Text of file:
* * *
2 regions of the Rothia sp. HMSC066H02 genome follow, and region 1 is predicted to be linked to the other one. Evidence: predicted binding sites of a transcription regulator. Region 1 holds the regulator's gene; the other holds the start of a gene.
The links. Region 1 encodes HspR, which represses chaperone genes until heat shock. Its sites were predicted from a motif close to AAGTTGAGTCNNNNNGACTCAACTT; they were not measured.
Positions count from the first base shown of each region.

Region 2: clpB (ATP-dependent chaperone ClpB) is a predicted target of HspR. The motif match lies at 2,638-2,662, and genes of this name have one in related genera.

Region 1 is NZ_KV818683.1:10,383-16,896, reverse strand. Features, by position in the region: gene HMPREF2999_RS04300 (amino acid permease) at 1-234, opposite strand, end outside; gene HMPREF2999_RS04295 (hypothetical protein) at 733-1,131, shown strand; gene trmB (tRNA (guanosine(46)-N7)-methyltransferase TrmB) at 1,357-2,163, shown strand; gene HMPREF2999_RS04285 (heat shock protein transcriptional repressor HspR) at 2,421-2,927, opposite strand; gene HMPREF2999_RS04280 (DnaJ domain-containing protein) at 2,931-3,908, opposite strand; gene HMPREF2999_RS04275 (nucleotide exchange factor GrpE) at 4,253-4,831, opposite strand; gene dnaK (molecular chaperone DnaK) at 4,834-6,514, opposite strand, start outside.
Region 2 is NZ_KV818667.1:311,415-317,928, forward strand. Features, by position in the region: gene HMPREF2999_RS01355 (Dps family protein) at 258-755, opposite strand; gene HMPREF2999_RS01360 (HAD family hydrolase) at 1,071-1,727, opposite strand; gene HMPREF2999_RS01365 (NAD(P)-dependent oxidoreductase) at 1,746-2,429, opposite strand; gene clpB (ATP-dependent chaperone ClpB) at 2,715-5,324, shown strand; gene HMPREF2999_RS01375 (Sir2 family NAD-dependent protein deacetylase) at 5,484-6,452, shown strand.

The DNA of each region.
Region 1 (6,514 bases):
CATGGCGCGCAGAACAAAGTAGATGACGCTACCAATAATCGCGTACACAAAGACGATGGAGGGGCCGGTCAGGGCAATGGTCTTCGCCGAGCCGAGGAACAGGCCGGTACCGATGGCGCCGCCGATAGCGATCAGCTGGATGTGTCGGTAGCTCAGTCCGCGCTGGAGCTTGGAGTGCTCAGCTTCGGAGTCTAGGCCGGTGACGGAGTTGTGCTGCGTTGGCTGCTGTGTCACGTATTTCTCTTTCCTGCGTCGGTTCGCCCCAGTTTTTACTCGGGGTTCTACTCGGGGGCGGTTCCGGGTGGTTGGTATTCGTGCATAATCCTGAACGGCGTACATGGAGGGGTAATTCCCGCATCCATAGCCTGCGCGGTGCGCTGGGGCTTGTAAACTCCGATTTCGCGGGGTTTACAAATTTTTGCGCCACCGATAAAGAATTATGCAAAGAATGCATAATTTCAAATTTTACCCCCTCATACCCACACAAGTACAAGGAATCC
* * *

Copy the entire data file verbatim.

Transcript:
2 regions of the Rothia sp. HMSC066H02 genome follow, and region 1 is predicted to be linked to the other one. Evidence: predicted binding sites of a transcription regulator. Region 1 holds the regulator's gene; the other holds the start of a gene.
The links. Region 1 encodes HspR, which represses chaperone genes until heat shock. Its sites were predicted from a motif close to AAGTTGAGTCNNNNNGACTCAACTT; they were not measured.
Positions count from the first base shown of each region.

Region 2: clpB (ATP-dependent chaperone ClpB) is a predicted target of HspR. The motif match lies at 2,638-2,662, and genes of this name have one in related genera.

Region 1 is NZ_KV818683.1:10,383-16,896, reverse strand. Features, by position in the region: gene HMPREF2999_RS04300 (amino acid permease) at 1-234, opposite strand, end outside; gene HMPREF2999_RS04295 (hypothetical protein) at 733-1,131, shown strand; gene trmB (tRNA (guanosine(46)-N7)-methyltransferase TrmB) at 1,357-2,163, shown strand; gene HMPREF2999_RS04285 (heat shock protein transcriptional repressor HspR) at 2,421-2,927, opposite strand; gene HMPREF2999_RS04280 (DnaJ domain-containing protein) at 2,931-3,908, opposite strand; gene HMPREF2999_RS04275 (nucleotide exchange factor GrpE) at 4,253-4,831, opposite strand; gene dnaK (molecular chaperone DnaK) at 4,834-6,514, opposite strand, start outside.
Region 2 is NZ_KV818667.1:311,415-317,928, forward strand. Features, by position in the region: gene HMPREF2999_RS01355 (Dps family protein) at 258-755, opposite strand; gene HMPREF2999_RS01360 (HAD family hydrolase) at 1,071-1,727, opposite strand; gene HMPREF2999_RS01365 (NAD(P)-dependent oxidoreductase) at 1,746-2,429, opposite strand; gene clpB (ATP-dependent chaperone ClpB) at 2,715-5,324, shown strand; gene HMPREF2999_RS01375 (Sir2 family NAD-dependent protein deacetylase) at 5,484-6,452, shown strand.

The DNA of each region.
Region 1 (6,514 bases):
CATGGCGCGCAGAACAAAGTAGATGACGCTACCAATAATCGCGTACACAAAGACGATGGAGGGGCCGGTCAGGGCAATGGTCTTCGCCGAGCCGAGGAACAGGCCGGTACCGATGGCGCCGCCGATAGCGATCAGCTGGATGTGTCGGTAGCTCAGTCCGCGCTGGAGCTTGGAGTGCTCAGCTTCGGAGTCTAGGCCGGTGACGGAGTTGTGCTGCGTTGGCTGCTGTGTCACGTATTTCTCTTTCCTGCGTCGGTTCGCCCCAGTTTTTACTCGGGGTTCTACTCGGGGGCGGTTCCGGGTGGTTGGTATTCGTGCATAATCCTGAACGGCGTACATGGAGGGGTAATTCCCGCATCCATAGCCTGCGCGGTGCGCTGGGGCTTGTAAACTCCGATTTCGCGGGGTTTACAAATTTTTGCGCCACCGATAAAGAATTATGCAAAGAATGCATAATTTCAAATTTTACCCCCTCATACCCACACAAGTACAAGGAATCC